If the next company I worked for had a computer, I never saw it. Computers were pretty large in those days, so I guess if they had had one I’d have seen it. What they did have was lots and lots of cardboard and I helped them make cardboard boxes until I got so thoroughly bored with my job and my life that I left Denver entirely. My dad had gotten let go from the lighting fixture company in the meantime and had moved to Steamboat Springs, Colorado where he was selling cars for the local Chevrolet Dealership. He got me a job in the parts department. There was no computer there either, but there was a pretty cool tape punching machine that we used to order parts from General Motors. You’d punch in the part numbers and quantities and out would come this long strip of tape about an inch wide with holes in it that in some fashion communicated the ordering information to GM when we loaded it up into the tape reader and dialed the factory’s number. It was a wonderful machine, but like I said, it wasn’t a computer.

The next computer I saw was an Apple //e. That’s how Apple printed “II” using the “/” marks. Very cute, eh? I thought it was an interesting and, more important, potentially useful tool that might be of some value in the secretarial service my wife had recently purchased. When she bought the business, she had the idea that she would type a few letters, answer the phone once in a while and spend the rest of the time reading a book, thereby generating enough income to make it worth her while, but not so demanding that she couldn’t sit back and enjoy herself once in a while. I suggested that if we bought this little computer, we could offer additional services and, perhaps, attract a few more clients. The idea appealed to her and the prospect of us working together in that business was attractive to us both, so we bought the little computer. I took it out of the box, set it up in the living room and proceeded to read the instructions. Reading instructions is probably the thing that I do the best. Almost everything I’ve learned thus far, I have learned from reading instructions, everything from computers to vehicle maintenance, from drawing to guitar.

I made that little Apple //e do all kinds of stuff. I word processed, I kept the books, I created spread sheets. I created proposals, terms papers, letters, and at one point I even wrote a book on it for a client. It was a great little machine and it always did its best. Carol answered calls on the 27 phone lines, took messages, typed letters on her typewriter, took in new work, and handle client relations. We were very busy and it was a lot of fun, but Carol did miss the days when there was time to just sit and read. When we sold the business and moved to Los Angeles, I brought that computer along with me. I used it for a number of projects which I did out of my home, including the aforementioned book. Sadly, though, the state of the art for computers raced on past the little Apple //e and I was forced to move on to what everyone in Los Angeles seemed to be using at that time – DOS-based PCs.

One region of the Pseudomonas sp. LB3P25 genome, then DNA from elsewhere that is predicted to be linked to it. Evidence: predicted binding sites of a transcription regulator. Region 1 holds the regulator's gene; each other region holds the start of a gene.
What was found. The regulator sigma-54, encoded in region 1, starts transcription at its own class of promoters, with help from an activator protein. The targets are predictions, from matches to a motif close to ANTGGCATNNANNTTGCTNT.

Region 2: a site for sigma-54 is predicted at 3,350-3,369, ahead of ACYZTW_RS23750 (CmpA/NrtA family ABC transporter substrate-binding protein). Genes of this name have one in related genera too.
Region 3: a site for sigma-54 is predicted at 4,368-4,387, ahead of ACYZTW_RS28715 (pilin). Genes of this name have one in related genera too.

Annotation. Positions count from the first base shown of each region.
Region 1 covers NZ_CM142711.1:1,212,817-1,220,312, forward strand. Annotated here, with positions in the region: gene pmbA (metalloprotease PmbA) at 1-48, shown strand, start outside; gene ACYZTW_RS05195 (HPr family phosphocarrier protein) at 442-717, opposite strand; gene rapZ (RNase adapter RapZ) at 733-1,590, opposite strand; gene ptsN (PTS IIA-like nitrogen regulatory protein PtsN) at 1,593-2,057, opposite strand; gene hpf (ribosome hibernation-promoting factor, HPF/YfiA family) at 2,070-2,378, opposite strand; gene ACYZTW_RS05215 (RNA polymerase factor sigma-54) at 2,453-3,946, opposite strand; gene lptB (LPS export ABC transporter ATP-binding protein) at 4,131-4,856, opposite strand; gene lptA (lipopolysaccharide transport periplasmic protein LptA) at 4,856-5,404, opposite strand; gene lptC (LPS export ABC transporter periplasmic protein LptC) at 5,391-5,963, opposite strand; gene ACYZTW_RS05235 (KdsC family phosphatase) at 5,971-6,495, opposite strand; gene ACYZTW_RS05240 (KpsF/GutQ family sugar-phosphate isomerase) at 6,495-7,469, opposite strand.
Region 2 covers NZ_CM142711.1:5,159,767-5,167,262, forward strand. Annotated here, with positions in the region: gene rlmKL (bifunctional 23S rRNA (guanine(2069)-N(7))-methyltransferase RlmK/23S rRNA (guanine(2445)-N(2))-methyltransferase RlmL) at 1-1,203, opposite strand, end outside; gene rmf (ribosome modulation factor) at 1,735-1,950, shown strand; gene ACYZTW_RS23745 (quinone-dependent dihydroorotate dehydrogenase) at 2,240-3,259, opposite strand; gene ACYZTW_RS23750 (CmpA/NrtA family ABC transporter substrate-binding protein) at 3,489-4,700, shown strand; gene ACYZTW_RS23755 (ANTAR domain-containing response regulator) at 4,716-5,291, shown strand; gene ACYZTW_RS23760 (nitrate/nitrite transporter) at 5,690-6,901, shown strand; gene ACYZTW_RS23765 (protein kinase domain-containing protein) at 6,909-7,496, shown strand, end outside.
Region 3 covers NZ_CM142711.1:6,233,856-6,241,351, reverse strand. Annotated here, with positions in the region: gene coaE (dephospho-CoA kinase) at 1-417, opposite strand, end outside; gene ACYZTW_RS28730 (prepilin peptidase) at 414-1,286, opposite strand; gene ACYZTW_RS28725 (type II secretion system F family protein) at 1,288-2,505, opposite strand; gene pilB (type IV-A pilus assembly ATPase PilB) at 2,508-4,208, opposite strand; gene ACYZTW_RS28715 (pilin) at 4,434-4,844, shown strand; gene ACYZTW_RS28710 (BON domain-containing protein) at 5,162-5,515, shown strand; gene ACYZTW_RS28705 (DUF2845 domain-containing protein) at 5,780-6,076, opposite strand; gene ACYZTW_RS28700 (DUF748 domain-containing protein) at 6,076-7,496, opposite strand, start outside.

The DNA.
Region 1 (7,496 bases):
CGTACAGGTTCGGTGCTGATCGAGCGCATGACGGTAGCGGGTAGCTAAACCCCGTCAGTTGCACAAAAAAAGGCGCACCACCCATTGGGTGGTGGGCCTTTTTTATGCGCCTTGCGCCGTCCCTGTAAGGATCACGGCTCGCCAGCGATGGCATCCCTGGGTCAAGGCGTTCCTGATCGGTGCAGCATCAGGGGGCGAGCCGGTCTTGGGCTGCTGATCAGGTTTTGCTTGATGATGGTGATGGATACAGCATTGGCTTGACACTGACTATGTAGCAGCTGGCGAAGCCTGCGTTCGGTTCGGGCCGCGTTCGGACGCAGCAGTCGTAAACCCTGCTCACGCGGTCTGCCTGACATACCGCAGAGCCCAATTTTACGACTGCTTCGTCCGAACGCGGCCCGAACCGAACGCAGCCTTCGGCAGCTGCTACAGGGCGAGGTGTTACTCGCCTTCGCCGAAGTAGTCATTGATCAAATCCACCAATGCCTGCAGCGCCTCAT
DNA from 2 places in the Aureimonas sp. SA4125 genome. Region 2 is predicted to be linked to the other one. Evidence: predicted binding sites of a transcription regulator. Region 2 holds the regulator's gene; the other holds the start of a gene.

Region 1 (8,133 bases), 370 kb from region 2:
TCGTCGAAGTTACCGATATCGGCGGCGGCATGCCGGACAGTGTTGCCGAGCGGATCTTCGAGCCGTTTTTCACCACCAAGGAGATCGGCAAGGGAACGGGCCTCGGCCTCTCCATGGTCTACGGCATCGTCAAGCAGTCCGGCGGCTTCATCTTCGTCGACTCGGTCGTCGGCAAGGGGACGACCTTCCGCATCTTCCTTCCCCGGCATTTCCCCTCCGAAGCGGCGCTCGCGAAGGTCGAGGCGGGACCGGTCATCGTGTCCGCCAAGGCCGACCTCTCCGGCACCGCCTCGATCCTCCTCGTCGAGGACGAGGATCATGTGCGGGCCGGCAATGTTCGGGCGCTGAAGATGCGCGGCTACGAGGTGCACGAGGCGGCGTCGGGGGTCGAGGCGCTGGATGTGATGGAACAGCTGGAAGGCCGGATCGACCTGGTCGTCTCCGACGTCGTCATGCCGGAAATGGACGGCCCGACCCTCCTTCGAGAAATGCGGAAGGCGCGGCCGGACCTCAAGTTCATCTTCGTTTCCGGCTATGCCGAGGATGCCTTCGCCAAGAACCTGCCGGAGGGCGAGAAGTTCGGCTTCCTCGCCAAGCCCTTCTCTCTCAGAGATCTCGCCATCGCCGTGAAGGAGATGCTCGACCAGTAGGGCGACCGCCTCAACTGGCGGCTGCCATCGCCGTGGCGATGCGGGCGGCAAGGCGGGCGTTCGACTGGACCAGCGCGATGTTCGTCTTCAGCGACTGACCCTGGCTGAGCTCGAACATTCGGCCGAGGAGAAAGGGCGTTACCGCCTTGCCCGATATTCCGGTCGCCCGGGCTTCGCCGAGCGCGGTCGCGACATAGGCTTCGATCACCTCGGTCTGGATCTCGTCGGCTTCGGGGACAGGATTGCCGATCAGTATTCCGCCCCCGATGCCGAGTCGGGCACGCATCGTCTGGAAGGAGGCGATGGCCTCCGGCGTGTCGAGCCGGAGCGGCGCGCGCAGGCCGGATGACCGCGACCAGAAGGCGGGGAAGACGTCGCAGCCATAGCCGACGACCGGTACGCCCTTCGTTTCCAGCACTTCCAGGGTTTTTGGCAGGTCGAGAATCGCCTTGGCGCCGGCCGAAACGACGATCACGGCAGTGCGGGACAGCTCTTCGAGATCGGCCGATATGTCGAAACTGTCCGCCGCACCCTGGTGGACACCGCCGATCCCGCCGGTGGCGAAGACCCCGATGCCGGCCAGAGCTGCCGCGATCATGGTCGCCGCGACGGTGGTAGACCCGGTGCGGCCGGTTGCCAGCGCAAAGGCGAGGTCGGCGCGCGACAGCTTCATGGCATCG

I started working out of other peoples’ offices using their equipment. I ran into a computer called a Vector that ran on a CP/M operating system that was being used to merge address lists with form letters. I input a lot of data into that Vector, but that machine was obsolete even before I started operating it and was soon replaced by some PCs; PCs without hard drives. Everything in those PCs was operated from 5.25” floppy discs, from the operating system to the programs. I learned how to merge data with form letters using lots and lots of discs. It was slow, but it was more personalized than just sending out a “Dear Customer” letter. I entered thousands of names and addresses and saved them to discs. That high school typing class has served me well. It’s the one thing I learned in high school that I have found useful.